For adults who did not complete high school, attaining a GED is a good first step to reaching one’s career and education goals. The General Education Development, or Graduate Equivalency Degree (GED), is a test that evaluates whether or not one has a high school-level education.
High school diplomas do not have any more weight than a GED. According to GED.com, 97 percent of employers accept GEDs and high school diplomas equally. GEDs are commonly accepted by community colleges and accepted by universities when combined with SAT/ACT scores.
To take the four tests required for a GED, you must be 16 years old and not enrolled in high school. The tests are always taken on site at a test center. To register for the tests, you can make an account at GED.com. From there, you will be able to select a test center near you. Depending on your location, the cost of the test can range from $0 to $75 per test, in addition to the nominal test center fees. Check out this link to see what the rules and costs are in your state.
GED tests can be taken in Spanish and a couple of other languages. As you register, there will be an option to choose your preferred language. Before you go, check the rules about residency in your state, as requirements do vary. For non-U.S. residents, there are some test centers run by Pearson Vue. Call 1-877-392-6433 to inquire about accommodations.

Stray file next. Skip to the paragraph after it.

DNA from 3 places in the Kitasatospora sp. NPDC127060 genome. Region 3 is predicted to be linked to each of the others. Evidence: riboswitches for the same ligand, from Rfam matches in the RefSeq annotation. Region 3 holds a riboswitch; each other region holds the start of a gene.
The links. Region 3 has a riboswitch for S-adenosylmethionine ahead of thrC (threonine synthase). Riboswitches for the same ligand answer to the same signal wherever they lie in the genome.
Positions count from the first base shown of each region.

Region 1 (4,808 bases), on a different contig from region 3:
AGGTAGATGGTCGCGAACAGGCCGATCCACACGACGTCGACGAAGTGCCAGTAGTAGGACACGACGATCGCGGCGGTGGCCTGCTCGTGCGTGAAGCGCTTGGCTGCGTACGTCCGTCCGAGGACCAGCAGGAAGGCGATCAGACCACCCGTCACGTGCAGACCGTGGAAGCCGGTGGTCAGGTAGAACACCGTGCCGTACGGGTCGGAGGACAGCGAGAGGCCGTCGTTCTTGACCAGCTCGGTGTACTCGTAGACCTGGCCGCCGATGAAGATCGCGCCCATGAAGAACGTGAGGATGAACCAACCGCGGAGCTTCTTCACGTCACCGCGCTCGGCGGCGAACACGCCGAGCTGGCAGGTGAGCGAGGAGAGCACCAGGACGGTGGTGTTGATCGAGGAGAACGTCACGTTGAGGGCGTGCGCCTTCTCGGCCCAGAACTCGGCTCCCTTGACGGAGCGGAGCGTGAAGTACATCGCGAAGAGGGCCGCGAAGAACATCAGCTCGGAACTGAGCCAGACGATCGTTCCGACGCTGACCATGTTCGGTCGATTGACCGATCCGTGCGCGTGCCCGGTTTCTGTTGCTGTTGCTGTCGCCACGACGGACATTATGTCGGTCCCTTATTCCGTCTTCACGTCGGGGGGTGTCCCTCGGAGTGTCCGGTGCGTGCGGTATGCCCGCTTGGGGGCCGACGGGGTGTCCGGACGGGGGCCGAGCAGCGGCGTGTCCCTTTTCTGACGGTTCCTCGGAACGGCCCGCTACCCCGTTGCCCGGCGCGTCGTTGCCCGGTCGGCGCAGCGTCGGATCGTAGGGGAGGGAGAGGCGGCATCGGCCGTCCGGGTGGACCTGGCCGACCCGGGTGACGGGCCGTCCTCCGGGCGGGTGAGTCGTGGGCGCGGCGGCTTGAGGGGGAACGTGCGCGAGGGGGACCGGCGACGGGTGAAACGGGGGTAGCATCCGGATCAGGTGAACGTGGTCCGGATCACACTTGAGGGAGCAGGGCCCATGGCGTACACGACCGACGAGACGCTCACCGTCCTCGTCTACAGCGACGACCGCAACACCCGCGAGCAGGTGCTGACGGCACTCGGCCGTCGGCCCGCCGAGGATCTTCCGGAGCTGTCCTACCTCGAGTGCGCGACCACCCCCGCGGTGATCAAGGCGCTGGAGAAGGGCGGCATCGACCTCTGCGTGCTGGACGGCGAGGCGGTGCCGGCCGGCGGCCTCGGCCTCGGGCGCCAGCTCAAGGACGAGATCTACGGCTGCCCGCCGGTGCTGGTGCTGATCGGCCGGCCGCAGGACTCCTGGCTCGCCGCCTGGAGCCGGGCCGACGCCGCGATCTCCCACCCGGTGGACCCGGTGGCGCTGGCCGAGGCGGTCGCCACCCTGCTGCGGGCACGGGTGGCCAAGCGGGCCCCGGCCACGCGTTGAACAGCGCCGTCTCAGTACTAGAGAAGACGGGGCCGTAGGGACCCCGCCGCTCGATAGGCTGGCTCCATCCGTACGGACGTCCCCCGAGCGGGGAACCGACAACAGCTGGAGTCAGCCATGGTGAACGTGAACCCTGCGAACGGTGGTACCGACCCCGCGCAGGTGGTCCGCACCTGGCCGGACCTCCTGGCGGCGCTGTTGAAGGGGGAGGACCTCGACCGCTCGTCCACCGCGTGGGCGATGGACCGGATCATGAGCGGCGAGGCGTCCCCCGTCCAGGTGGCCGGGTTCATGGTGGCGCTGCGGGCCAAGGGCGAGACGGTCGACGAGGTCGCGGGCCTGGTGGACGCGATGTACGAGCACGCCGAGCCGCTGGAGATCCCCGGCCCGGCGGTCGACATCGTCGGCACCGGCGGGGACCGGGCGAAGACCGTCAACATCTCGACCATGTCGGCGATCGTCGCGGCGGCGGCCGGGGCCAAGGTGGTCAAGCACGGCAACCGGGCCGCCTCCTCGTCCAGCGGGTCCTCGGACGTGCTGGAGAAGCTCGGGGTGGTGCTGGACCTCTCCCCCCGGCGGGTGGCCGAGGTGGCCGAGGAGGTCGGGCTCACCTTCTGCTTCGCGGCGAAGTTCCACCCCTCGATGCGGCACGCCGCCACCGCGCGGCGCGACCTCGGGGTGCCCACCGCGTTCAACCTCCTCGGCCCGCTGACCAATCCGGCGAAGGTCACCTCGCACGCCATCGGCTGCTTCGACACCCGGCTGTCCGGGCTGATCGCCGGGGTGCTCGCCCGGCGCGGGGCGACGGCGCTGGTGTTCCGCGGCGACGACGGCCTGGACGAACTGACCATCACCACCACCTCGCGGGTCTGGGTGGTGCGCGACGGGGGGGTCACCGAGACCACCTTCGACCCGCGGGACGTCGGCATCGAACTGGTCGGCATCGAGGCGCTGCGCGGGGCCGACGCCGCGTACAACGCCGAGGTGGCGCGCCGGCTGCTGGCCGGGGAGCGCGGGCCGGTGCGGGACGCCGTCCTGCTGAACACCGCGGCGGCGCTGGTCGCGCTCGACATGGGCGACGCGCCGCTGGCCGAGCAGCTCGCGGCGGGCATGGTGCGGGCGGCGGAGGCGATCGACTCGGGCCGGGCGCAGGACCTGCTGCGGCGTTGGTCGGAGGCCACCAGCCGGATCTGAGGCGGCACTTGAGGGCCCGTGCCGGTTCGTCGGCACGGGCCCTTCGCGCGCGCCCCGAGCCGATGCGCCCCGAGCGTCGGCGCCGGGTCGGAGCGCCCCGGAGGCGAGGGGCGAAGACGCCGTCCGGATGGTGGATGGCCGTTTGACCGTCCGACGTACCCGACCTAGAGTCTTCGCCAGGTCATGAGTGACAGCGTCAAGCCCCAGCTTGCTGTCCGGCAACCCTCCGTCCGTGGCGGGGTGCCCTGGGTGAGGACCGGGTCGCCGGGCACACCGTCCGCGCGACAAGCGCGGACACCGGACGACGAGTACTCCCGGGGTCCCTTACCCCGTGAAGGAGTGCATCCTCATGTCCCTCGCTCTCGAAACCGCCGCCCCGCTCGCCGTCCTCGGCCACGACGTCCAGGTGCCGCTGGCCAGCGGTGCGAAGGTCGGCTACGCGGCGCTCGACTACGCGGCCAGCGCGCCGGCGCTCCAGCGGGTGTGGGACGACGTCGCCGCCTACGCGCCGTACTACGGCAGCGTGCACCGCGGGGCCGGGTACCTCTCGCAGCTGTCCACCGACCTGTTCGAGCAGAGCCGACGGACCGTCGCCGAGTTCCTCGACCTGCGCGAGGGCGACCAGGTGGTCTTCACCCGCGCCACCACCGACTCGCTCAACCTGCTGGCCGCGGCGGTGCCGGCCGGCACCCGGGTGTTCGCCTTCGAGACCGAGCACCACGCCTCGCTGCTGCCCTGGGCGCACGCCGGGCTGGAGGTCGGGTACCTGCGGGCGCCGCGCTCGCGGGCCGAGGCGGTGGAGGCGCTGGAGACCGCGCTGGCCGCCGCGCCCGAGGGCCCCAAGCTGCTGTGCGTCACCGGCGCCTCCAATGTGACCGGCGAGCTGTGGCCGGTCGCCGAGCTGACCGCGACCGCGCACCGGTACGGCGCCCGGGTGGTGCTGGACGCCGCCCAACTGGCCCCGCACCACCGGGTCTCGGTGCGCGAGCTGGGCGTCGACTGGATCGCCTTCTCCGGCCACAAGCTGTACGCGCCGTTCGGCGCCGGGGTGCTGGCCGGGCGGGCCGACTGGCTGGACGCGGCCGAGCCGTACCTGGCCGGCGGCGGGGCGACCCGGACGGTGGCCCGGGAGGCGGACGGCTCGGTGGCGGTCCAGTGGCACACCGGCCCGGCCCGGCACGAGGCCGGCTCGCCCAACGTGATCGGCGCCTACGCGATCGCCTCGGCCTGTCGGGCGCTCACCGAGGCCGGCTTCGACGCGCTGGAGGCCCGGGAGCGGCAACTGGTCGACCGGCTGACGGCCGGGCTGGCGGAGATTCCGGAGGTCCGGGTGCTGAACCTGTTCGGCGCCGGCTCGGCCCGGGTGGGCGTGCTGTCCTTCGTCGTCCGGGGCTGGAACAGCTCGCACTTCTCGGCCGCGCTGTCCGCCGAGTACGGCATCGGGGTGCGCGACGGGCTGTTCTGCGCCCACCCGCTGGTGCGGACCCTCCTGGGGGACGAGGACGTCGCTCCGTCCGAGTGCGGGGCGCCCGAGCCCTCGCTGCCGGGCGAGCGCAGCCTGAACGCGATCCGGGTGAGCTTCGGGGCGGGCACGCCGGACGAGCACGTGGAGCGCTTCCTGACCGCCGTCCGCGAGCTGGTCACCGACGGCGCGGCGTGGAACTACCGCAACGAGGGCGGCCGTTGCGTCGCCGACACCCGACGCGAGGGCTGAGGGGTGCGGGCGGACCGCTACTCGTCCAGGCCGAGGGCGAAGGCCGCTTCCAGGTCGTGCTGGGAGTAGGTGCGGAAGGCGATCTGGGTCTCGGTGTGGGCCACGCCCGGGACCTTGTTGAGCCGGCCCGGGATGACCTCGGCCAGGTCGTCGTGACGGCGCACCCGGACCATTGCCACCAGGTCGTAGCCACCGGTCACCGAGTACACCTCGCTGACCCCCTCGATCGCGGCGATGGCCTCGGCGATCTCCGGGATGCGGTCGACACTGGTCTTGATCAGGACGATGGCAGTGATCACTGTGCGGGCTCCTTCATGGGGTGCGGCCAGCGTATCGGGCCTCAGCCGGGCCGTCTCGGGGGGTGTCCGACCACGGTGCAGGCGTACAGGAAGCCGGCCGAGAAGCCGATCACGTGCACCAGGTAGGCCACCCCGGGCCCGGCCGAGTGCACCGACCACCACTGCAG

The tests aim to assess applied knowledge and skills in four areas: Reasoning Through Language Arts (150 minutes), Social Studies (115 minutes), Science (90 minutes), and Math (70 minutes). The test is all multiple choice, and calculators are generally provided by the test center. Depending on the test center, you may be able to take the tests all at once or on different days.
A scoring system with differently weighted questions will give you a cumulative score between 100 and 200. To pass, 145 out of 200 points on each of the sections is required. If you fail part of the test and your total score is above a threshold, you will only have to retake the failed section(s).
Your local library may have test preparatory courses for loan or additional adult education resources, and there are test preparatory courses available online. Reviews.com chose UGO Prep as the best course for busy schedules, Kaplan as the course with the most extensive resources, and Essential Education as the best budget pick.
Tips for Mom! So that you can perform best on the day of the test, it’s not a bad idea to arrange child care or transportation more than a day in advance and to try to get a few good nights’ sleep beforehand, if possible. For extra accommodations, you will be asked to fill out a form with proof of your needs (a doctor’s note, etc.). Be specific and definitely reach out to the company if you encounter any difficulty.